Giving blood is a wonderful thing to do, but some people often feel faint or even pass out in the chair while or after giving blood. According to Men's Health Magazine, every year around 150,000 faint while giving blood. There are several factors that contribute to this reaction. It depends on each person's ability to deal with the blood loss experienced.
When giving blood, about a pint is taken from each person. This pint accounts for 8 to 10 percent of a person's total blood in the body, according to the New York Blood Center. The drop in blood volume can cause a drop in blood pressure, making the person feel faint.
Fight or flight syndrome is a term many people have heard; according to Men's Health Magazine, it can occur as an emotional response when giving blood. When blood is lost and this is the body's response, the blood in the body goes to the muscles instead of the brain, which can cause a person to faint.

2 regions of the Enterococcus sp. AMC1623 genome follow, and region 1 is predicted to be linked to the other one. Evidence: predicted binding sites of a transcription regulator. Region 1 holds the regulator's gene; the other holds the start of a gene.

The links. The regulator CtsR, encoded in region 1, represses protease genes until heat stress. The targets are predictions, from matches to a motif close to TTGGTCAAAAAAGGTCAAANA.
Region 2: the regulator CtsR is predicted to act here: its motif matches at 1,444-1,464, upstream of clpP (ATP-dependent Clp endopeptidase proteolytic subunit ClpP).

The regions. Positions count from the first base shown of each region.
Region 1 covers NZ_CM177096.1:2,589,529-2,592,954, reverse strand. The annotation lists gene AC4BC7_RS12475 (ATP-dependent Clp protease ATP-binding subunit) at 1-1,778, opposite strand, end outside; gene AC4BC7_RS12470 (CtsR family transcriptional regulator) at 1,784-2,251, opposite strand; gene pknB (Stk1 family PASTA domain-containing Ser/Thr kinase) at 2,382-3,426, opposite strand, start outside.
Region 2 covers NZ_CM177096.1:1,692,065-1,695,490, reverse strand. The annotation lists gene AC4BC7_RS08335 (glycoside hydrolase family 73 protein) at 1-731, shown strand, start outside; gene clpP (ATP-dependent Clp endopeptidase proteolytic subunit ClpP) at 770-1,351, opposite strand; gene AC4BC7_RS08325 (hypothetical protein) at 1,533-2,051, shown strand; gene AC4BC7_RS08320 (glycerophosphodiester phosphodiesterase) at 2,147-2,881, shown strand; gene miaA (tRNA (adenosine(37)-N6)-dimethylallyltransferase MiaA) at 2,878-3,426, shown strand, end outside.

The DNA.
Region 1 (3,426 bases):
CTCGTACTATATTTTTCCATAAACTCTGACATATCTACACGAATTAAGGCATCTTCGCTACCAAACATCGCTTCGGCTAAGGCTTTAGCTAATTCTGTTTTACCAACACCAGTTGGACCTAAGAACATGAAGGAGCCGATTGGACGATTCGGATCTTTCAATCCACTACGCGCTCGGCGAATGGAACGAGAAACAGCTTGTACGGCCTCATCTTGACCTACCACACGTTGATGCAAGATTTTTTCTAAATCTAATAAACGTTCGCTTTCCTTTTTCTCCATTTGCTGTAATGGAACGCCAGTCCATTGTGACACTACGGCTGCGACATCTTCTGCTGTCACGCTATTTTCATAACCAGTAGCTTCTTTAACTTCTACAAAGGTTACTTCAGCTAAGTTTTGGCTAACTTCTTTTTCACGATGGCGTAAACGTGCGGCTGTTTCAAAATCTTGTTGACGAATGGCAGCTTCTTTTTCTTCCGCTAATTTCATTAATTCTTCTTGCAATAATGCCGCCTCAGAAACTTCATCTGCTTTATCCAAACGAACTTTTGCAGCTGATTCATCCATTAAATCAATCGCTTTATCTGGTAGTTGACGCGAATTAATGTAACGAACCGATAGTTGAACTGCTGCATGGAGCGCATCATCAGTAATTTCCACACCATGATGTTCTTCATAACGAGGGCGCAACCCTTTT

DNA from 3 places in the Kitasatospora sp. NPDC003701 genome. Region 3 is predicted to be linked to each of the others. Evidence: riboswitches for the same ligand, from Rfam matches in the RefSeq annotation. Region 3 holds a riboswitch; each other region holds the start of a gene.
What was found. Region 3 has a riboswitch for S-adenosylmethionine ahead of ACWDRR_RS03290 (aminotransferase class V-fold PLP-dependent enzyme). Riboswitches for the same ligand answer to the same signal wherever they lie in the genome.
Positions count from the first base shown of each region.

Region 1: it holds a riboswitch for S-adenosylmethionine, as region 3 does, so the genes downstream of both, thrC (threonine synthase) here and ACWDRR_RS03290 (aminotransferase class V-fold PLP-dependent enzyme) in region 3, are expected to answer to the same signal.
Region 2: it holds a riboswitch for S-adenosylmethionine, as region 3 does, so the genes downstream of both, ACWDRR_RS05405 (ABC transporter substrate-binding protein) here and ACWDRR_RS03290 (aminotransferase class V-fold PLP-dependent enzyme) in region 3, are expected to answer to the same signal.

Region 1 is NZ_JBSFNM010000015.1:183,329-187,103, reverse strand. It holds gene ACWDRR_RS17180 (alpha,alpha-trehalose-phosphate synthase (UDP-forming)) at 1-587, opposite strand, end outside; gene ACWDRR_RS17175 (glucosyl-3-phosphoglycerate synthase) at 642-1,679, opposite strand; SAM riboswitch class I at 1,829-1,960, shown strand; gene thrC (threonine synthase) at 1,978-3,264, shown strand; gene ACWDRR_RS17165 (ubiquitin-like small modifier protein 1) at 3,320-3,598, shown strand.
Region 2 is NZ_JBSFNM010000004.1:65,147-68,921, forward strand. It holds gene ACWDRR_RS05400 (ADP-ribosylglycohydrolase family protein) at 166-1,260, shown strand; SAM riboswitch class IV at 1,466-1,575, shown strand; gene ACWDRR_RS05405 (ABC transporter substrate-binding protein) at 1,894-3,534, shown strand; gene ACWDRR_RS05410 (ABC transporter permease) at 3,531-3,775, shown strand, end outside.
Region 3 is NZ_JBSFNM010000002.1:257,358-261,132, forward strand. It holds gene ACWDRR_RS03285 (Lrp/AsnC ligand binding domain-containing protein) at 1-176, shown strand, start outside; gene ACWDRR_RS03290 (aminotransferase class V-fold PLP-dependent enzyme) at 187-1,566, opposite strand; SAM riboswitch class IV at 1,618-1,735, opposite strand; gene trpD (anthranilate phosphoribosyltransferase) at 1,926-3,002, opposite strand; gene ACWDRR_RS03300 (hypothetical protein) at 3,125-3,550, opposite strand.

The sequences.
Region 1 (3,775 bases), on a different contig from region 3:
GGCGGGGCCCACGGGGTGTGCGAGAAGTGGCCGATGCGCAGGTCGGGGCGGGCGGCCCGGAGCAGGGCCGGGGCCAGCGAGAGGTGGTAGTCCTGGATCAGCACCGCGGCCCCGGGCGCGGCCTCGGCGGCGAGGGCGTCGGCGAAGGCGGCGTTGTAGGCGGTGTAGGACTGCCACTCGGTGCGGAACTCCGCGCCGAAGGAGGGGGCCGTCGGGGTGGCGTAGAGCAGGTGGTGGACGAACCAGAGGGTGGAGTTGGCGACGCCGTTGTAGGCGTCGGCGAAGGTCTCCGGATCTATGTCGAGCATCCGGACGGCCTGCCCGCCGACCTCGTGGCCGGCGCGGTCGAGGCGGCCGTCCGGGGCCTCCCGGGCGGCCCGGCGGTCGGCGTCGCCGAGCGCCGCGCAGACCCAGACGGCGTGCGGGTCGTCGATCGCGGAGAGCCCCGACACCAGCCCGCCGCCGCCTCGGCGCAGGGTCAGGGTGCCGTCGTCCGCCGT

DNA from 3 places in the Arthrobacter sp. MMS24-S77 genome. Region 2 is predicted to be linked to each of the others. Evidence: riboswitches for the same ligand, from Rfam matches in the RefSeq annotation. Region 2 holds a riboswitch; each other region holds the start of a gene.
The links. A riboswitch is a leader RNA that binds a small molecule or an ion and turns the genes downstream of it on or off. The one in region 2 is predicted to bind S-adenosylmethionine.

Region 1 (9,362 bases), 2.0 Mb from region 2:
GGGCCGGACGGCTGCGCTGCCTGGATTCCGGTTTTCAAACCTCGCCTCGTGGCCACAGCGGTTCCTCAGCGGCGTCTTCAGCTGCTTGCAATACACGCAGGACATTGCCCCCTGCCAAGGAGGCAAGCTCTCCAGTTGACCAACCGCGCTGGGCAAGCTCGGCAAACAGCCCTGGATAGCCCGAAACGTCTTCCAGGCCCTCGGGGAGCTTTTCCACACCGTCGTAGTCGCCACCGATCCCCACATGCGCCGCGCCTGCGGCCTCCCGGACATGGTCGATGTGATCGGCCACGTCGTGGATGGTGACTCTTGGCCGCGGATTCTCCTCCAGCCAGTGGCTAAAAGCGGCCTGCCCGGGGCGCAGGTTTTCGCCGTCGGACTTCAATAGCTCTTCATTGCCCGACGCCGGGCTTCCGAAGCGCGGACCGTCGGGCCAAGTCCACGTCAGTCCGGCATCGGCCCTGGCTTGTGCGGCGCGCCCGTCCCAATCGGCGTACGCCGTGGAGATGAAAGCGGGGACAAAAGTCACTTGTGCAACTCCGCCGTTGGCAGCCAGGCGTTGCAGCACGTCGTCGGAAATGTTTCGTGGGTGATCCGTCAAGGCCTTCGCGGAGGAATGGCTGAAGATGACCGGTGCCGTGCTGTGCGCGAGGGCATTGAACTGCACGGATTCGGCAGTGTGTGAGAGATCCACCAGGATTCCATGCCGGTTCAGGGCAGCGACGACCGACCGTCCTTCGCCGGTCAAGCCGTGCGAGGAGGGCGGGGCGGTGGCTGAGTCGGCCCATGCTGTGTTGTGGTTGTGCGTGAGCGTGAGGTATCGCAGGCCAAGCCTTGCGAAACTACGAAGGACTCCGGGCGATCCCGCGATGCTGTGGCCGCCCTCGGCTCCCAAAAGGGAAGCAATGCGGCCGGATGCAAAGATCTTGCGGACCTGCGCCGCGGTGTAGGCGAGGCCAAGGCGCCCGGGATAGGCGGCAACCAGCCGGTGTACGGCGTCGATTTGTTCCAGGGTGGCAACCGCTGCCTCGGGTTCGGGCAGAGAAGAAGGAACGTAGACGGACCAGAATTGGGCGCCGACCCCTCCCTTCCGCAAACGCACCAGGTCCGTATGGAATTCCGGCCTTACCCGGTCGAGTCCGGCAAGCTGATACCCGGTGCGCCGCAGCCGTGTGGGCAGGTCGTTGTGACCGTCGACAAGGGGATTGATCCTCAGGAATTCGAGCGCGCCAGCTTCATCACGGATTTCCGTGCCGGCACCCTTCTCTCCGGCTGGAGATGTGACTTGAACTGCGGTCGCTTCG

Feeling lightheaded is an effect that can occur from the large percentage of blood loss. When a person becomes lightheaded, they get woozy and a bit disoriented. This feeling could cause the person to faint. Standing up quickly will also cause lightheaded to occur because the blood drains away from a person's head.
A person who weighs under 110 pounds, according to the New York Blood Center, is more susceptible to fainting after giving blood because of her size. One pint of blood is more than 8 to 10 percent of the the blood in the body of a person this small, so they end up losing a larger percentage.
Not having enough food and fluids in the body could also make a person feel faint. There are less nutrients in the body and by not consuming enough food or fluid, the body's recovery time is longer after giving blood. It is always a good idea to make sure to eat regular meals and drink water before going to give blood.